Illinois amendment provides excused mental health absences for students

With students heading back to school for in-person learning across the state, the Illinois State Senate spent the summer creating a bill that focuses on the mental health and wellbeing of students. On Aug. 6, Pritzker signed an amendment to the Compulsory Attendance Article of the School Code to allow all students between the ages of seven and 17 to take up to five mental health absence days per school year. 

The public act, which goes into effect on Jan. 1, 2022, enables students to take a mental health absence from school without requiring a doctor’s note. The passing of this amendment intends to provide students with a designated type of school absence that allows students to prioritize their mental health. 

“As a student currently taking multiple AP classes, going back to school in person, after a full year of remote learning, I believe that the new bill passed in Illinois will be beneficial for students to feel comfortable to address their mental health,” senior Joanna Tafolla said. “It will allow them to feel free to know that it’s alright to feel pressured, it’s alright to feel new to school after remote learning and it will allow students to express themselves rather than feeling like they are alone and cannot speak up.”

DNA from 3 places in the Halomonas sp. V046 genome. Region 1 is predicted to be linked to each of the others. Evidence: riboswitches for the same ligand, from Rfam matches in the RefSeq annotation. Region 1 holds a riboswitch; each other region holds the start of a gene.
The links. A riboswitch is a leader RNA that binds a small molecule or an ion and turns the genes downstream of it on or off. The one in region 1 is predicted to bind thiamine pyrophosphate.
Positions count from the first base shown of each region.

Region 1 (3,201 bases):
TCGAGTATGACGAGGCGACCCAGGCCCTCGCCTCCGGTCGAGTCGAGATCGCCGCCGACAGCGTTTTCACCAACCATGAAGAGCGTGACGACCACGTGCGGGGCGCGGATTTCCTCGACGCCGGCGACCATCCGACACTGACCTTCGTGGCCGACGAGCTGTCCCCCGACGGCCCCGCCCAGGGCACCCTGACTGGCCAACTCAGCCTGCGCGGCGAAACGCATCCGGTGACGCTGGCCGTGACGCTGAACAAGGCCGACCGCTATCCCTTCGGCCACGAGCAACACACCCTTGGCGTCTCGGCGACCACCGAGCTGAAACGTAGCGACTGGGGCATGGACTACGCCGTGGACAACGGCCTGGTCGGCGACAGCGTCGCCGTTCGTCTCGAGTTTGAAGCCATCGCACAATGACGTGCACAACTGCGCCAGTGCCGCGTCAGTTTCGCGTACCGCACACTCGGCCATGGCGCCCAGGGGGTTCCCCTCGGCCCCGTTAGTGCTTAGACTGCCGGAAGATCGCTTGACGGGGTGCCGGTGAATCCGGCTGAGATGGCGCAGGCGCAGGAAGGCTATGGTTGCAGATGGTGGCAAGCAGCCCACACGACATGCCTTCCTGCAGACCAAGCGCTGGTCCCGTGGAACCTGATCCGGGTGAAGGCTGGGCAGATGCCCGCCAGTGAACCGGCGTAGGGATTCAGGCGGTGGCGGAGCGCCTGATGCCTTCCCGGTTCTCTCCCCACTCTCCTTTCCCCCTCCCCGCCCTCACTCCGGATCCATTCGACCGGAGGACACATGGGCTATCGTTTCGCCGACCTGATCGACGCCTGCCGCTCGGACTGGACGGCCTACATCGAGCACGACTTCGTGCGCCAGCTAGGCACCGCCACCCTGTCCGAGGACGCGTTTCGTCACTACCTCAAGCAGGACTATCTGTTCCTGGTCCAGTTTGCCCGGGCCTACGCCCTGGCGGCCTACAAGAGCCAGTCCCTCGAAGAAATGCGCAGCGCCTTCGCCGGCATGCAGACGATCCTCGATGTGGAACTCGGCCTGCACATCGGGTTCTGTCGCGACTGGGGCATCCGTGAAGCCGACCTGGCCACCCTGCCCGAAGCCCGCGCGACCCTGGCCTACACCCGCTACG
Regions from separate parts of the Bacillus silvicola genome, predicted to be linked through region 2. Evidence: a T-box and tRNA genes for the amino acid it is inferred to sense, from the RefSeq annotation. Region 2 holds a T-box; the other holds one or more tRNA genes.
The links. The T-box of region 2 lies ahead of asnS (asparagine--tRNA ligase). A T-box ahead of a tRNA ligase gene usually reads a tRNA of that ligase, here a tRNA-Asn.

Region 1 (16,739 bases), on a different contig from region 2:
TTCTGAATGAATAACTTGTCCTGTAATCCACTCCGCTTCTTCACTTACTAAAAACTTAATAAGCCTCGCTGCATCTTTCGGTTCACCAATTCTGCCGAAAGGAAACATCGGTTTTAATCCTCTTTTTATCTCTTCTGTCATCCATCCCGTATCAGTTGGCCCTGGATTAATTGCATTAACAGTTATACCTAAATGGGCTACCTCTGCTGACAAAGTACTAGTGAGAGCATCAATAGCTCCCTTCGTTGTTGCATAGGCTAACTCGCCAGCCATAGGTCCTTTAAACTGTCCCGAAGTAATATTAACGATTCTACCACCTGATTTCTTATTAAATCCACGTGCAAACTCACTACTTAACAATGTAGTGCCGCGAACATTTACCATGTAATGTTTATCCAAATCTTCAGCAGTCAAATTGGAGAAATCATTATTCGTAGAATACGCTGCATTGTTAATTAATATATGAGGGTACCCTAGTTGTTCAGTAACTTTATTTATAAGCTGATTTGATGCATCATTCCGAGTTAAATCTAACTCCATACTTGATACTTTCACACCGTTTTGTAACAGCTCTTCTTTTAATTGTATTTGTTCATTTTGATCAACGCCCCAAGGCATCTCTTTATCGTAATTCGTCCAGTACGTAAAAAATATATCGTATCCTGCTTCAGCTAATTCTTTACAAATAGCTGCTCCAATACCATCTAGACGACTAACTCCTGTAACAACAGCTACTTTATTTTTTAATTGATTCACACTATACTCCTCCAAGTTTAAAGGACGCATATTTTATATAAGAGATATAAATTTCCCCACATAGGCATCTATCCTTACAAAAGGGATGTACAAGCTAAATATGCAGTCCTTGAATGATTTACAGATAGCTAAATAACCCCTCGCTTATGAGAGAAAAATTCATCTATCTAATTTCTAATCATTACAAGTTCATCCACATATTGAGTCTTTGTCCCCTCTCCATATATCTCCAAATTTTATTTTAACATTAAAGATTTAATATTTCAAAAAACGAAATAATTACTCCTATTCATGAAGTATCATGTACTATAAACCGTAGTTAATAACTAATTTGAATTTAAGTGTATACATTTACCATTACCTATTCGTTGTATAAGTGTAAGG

The language of the bill explains that after taking the second mental health absence day, the student will be referred to a mental health resource through their school. 

The mental health amendment is a major step to improve student mental health and wellbeing. Currently, ETHS students can take up to eight unexcused absences per semester, but with the passage of this amendment, students will now get an additional five absence days designated to their mental health.